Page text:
Thursday, April 22, 2010

so finally I got around to the koftas


I dont really feel like giving you a lecture tonight about meatballs but they are highly interesting in a geographical kind of way, yet at the same time really quite boring.  Concieved as a brilliant disguise for left over meat, as far as I can see there is no hard and fast recipe, be it lamb, pork or beef or combination of all three...it seems not to matter.
It's a bit like bread really, there seem to be several thousand different connotations of a recipe depending on where you are in the world - here is a short summary of just a few, most of which I have eaten at one stage or another except for the Albanian variety.
  • Danish meatballs are known as frikadeller and are typically fried, and they are usually made from pork.
  • Albanian fried meatballs (Qofte të fërguara) have feta cheese in them.
  • In Germany (I should know about this) meatballs are typically more complex and compliated, at least in name - they are called Frikadellen in the North, Buletten in the East and Fleischpflanzerl or Fleischküchle if you happen to be in the South. A very famous variant of meatballs are Königsberger Klopse which contain anchovy or salted herring and are eaten with caper sauce.
  • Grecian meatballs are called 'keftedes' and include onions and mint leaf.
  • Perhaps most familiar to us are are know as polpette in Italy.  We serve this with tagliatelle or pasta but they are traditionally served in the South of Italy as a second course with fresh mozarella. 
  • Swedish köttbullar aka Swedish meatballs, most commonly known as Ikea meatballs http://ikeahacker.blogspot.com/2006/08/how-to-make-your-own-swedish-meatballs.html ,are made with ground beef or a mix of ground beef and pork, mixed with breadcrumbs soaked in milk and finely chopped onions. They are seasoned with salt and white pepper and are traditionally served with gravy, boiled potatoes, lingonberry jam, and fresh pickled cucumber.
  • The Turkish population also have a reported 80 different types of meatball (köfte), all regional variations.
So take your pick, they are all good. 
I like the heavily spiced, flavoursome Eastern meatballs (Koftas) which are sausage-shape cooked on skewers - these make perfect nibbles for a drinks party or lunch, but I do find them slightly heavy for a starter.
The word Kofta is derived from Persian kūfta or kuftan(pl), meaning 'to beat' or 'to grind'.  In their most simple form they are made from beef or lamb mixed with spices and onions.  They can sometimes be made with fish or vegetables rather than meat, especially in India where beef is a rareity (for obvious religious reasons).

Koftas in South Asian cuisine are normally cooked in a spicy curry and sometimes with whole pre-boiled eggs. Sometimes the eggs are encased in a layer of the spicy kofta meat so that the final product resembles an Indian Scotch egg.

An interesting aside about Scotch Eggs!!...

Where did they come from?  An internet search immediately answered with the popular fact that apparently Scotch Eggs were invented by none other than Fortnum & Mason in 1738. 
I find it very hard to believe that this was a completely out-of-the-blue invention (very few things are really) - in India and Southern Asia, koftas are normally cooked in spicy curried sauce but with a whole hard boiled egg inside.  Now unless the entire Asian community visited F&M and bought hardboiled eggs wrapped in ground pork in 1738, I do doubt that the recipe direction went West to East ... more like the other way around!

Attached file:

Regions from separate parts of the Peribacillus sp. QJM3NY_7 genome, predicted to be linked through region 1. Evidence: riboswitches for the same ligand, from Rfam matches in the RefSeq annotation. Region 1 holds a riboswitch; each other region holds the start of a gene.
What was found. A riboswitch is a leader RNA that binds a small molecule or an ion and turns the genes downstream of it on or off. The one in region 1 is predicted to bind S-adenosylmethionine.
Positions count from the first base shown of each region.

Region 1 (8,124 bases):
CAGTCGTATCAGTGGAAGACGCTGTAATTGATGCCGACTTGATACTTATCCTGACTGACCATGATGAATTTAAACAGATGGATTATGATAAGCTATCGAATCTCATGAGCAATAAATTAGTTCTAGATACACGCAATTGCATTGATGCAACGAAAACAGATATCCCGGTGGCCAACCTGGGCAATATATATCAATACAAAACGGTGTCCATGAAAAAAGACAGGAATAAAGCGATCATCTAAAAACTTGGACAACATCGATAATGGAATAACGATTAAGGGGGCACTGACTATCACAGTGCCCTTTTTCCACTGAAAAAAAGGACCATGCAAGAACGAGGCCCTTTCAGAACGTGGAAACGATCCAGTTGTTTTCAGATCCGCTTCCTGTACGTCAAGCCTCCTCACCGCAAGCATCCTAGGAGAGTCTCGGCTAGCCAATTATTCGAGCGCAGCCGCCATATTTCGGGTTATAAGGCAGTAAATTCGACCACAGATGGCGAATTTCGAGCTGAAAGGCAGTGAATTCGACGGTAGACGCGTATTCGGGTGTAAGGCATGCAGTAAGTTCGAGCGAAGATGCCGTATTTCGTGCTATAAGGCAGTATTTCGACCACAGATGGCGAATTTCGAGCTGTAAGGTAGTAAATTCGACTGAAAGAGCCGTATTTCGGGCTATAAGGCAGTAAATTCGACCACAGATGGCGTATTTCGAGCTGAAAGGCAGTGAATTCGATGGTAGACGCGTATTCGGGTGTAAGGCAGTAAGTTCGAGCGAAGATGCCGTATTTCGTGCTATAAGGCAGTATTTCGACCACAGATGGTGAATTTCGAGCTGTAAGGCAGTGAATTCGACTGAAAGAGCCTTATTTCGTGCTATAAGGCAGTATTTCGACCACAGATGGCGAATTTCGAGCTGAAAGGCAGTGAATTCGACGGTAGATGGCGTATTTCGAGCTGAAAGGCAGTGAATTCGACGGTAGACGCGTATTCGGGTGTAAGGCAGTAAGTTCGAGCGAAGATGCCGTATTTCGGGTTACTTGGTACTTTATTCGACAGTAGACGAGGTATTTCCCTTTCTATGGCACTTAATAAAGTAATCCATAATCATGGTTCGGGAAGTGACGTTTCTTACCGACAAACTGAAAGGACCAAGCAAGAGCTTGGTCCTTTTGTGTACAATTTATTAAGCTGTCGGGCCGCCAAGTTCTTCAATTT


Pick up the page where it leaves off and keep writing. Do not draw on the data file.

Despite their origin, I love Scotch eggs and an impending picnic this Saturday due to the apparently unprecedented warm weather (it is to be in the late teens) that we will be having, has brought on my wish to make them....so watch this meatball space.

Moving swiftly away from Scotch eggs....(if you are still with me!) I made Lamb Koftas this evening with a slightly different recipe than I normally do.  They were good, sweet, soft and full of flavour.  The slightly sharp tatziki is an exellent accompaniment - the flat bread attempt was a disaster...my husband claimed it was good with butter, so is cardboard!  Lets say no more.

For about 16 lamb Koftas, which should serve four for substantial nibbling, you will need:

500g minced (Irish) lamb
half an onion, chopped as finely as you can, without injury
a large handful of chopped coriander
1 tsp ground cumin
1 tsp turmeric
1 tsp ground coriander
3 garlic cloves, beaten to a pulp
fine sea salt and black pepper

Mix everything in a large bowl and, in a rather satisfactory way, squeeze between your fingers until all the spices have been as evenly combined as you can manage.  You can at this point fry a wee tester to see how the seasoning is and add whatever you think it might need.

Shape into sausages - the fun bit, for which I had two willing helpers!

Fry these in light olive oil  for between 10 and 15 minutes until they are brown on the outside.  To serve, stick a cocktail stick in one end, add some hummus or tzatziki and a flat bread or stuffed into a pitta pocket with tzatziki...
These are great for parties, easy to eat and taste great.





2 comments:

  1. Oh, I'll have to try these -- I've been wanting to give my daughter a bit of red meat now and then. I have that blue and white bowl too!

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  2. Hi ya, my boys (4 and 2.5) loved these little sausages on a stick! They would be great for a picnic also....its funny you spotted the bowls - I got a whole set of this tableware for a wedding present from my good friends in Berlin! They are used every day in our house and everyone comments on how nice they are ... another good thing to come from Berlin!

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